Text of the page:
How do we calculate the carbon footprint?

Calculating the carbon footprint of products seems to be a trend these days - and according to some, a must. However, we are thinking about how we could do it better than others now and in the future. For this, together with Green Carbon, we developed a carbon footprint calculator, which allows us to determine the climate impact of all our products over the entire life cycle of the product (cradle-to-grave).

This in itself is nothing earth-shattering technically, but the real reason for developing the calculator is a completely new way of thinking in the consumer product market. With the help of the calculator, we want to define the possible climate impact of new products that are still being designed, and with the help of the obtained results, we can make choices in order to create the smallest possible carbon footprint for the final product. Of course, the generated emissions are offset, but in our opinion, the compensation is only patching up the damage that has occurred, and that is why we primarily want to learn how to find solutions to reduce the emissions caused by our products.

Comparison of carbon footprints

To help you understand from what the carbon footprint has accumulated, we’ve shown the emissions on the product pages using diagrams. When comparing the carbon footprints from different brands and companies, it is also good to know that different limits can be used in the calculation of emissions, which then affect the result of the calculation.

The most common restrictions are:
1. Cradle-to-factory gate - all emissions from the manufacturing of the product
2. Cradle-to-customer - all emissions associated with the manufacturing and transportation of the product till the customer has it
3. Cradle-to-grave - all emissions associated with the manufacture, transport, use and eventually disposal of the product

Due to these different limitations, the carbon footprints reported by different brands may differ and it may be difficult to compare them without going into more depth on each company's carbon footprint calculation methods. We show the products full life cycle emissions on our product pages (Cradle-to-grave).

Calculating the carbon footprint of our products in practice

The carbon footprint of our products has been determined using the emission factors from the Ecoinvent 3.4 database, which have been selected by an expert. The emission factor tells us how much greenhouse gas is produced, for example, from producing one kilowatt hour of electricity or from processing 1 kg of wood used.

For example, the country in which the electricity used is produced also affects the specified emission factor. Greenhouse gases refer not only to carbon dioxide (CO2) but also to other gases such as methane (CH4), which affect to the greenhouse effect. The scientifically determined emission factors therefore take all of these into account and the specified factors are expressed in carbon dioxide equivalents (CO2e), i.e. all greenhouse gases are presented in relation to carbon dioxide, in order to make the total emissions easier to understand. 1 kg of carbon dioxide is thus the same as 1 kg CO2e and for comparison 1 kg of methane is 25 kg CO2e.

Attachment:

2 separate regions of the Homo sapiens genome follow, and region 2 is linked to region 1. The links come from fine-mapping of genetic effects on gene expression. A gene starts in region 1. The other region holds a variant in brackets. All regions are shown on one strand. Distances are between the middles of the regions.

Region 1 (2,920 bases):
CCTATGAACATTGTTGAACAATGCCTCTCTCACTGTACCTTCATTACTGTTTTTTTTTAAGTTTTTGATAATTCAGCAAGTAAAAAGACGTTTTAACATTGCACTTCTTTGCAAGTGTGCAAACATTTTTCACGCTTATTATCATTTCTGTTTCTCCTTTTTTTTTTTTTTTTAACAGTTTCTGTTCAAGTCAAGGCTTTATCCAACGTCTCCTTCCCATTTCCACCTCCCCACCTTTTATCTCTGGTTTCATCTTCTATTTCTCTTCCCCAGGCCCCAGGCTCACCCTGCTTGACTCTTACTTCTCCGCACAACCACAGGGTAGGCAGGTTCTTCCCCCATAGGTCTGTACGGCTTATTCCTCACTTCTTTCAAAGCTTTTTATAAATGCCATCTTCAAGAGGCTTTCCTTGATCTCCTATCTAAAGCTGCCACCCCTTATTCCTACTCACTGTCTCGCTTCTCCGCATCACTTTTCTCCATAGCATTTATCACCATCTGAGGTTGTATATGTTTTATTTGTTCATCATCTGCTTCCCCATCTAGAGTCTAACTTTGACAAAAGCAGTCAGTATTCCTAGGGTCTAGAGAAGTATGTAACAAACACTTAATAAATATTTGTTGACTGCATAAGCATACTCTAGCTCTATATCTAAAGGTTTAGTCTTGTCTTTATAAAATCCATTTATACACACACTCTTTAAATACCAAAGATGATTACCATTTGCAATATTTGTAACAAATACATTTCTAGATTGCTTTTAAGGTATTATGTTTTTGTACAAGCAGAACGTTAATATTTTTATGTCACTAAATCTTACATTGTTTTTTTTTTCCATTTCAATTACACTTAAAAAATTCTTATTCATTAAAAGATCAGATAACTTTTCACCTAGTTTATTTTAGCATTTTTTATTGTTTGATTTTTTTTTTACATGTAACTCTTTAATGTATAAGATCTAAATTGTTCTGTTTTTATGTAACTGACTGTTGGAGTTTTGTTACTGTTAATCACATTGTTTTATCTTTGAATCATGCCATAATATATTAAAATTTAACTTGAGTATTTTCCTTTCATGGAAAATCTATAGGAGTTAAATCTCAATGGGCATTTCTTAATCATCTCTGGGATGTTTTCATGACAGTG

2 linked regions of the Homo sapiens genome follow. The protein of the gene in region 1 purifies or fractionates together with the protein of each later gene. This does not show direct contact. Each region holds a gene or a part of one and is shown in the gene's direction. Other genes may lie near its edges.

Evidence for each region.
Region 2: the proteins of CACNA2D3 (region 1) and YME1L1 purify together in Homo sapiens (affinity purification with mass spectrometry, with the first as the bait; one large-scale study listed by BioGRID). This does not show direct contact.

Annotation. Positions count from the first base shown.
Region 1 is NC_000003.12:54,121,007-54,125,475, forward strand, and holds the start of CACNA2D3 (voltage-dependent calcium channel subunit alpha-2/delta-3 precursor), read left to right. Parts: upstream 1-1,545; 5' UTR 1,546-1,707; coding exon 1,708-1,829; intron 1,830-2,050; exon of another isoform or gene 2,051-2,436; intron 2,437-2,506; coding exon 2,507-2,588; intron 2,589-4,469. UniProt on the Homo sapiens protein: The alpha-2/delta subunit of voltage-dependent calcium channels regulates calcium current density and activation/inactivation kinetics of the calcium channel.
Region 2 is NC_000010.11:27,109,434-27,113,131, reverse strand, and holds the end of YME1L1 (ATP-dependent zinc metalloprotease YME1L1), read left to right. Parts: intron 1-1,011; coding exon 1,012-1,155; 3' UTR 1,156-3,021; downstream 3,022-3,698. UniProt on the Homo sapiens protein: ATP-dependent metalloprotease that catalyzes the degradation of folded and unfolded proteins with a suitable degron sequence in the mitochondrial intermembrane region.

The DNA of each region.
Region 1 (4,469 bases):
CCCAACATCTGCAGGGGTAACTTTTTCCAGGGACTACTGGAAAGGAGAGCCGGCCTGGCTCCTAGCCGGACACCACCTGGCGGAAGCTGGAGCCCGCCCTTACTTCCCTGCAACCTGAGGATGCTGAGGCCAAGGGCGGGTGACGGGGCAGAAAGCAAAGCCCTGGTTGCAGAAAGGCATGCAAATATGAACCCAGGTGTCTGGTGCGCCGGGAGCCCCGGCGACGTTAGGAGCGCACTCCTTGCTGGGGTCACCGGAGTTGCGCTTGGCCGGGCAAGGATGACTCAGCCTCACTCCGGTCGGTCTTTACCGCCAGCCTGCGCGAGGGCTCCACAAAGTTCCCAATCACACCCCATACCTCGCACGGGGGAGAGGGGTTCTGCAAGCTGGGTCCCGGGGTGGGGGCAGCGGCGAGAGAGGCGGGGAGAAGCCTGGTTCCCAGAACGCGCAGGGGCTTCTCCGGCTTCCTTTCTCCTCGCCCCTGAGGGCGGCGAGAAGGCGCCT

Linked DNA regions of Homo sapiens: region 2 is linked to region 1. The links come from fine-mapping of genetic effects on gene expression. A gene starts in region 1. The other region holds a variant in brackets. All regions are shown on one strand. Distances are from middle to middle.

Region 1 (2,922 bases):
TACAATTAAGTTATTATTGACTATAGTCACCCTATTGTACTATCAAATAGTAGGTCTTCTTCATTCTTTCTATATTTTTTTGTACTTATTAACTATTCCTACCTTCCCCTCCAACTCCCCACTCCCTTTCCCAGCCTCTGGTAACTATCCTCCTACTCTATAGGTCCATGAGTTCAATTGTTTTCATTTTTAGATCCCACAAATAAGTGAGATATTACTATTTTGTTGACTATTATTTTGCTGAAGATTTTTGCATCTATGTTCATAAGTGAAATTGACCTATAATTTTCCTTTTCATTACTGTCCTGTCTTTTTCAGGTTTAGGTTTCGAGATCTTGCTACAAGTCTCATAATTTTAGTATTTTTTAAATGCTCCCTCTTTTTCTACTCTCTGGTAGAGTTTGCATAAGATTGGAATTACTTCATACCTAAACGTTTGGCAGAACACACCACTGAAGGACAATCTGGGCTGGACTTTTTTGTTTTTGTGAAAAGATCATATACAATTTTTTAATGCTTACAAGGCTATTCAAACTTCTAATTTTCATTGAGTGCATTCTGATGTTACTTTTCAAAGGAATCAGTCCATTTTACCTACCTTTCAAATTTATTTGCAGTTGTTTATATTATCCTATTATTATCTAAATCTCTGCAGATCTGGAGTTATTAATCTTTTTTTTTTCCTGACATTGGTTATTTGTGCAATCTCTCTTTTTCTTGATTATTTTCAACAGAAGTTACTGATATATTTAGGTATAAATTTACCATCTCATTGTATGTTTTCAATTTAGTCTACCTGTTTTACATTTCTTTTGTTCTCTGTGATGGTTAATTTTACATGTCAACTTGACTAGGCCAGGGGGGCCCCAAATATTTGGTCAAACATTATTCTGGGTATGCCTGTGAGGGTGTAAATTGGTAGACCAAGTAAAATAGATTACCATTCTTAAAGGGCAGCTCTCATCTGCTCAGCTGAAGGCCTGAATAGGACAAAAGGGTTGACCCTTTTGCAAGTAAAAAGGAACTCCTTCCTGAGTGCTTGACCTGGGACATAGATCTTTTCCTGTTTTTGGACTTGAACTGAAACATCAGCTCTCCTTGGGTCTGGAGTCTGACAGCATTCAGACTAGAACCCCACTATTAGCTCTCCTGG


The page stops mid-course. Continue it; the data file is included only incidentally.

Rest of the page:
In our carbon footprint calculator, those emission factors are used so that the mass (kg) of each material and its waste factor have been determined from the products. From these values it is calculated the total material consumption. That is multiplied by the emission factor that results in the carbon footprint of each components material. Emissions from the use of energy in manufacturing have been calculated by dividing the manufacturer's annual energy consumption by the total amount of products produced, resulting in an average of the energy used to manufacture each product. This energy consumed is multiplied by the emission factor for that form of energy, resulting in a carbon footprint of the production of the product. Emissions from the transport of raw materials, storage of products and transport of finished products will be added to the carbon footprints of materials and energy, resulting in a complete product-specific carbon footprint.

Although carbon footprints and the climate impact of products have been discussed for some time, it is important to remember that not all emission factors and other data that affect the calculation are yet complete and will be updated with new, more accurate and better information. This is another reason why we wanted to have this carbon footprint calculator in our use. We don’t just want to “get it out of the way,” we want to update our own information as science gives us more accurate and better information. It is still not necessary to do so, but we think it is the right thing to do.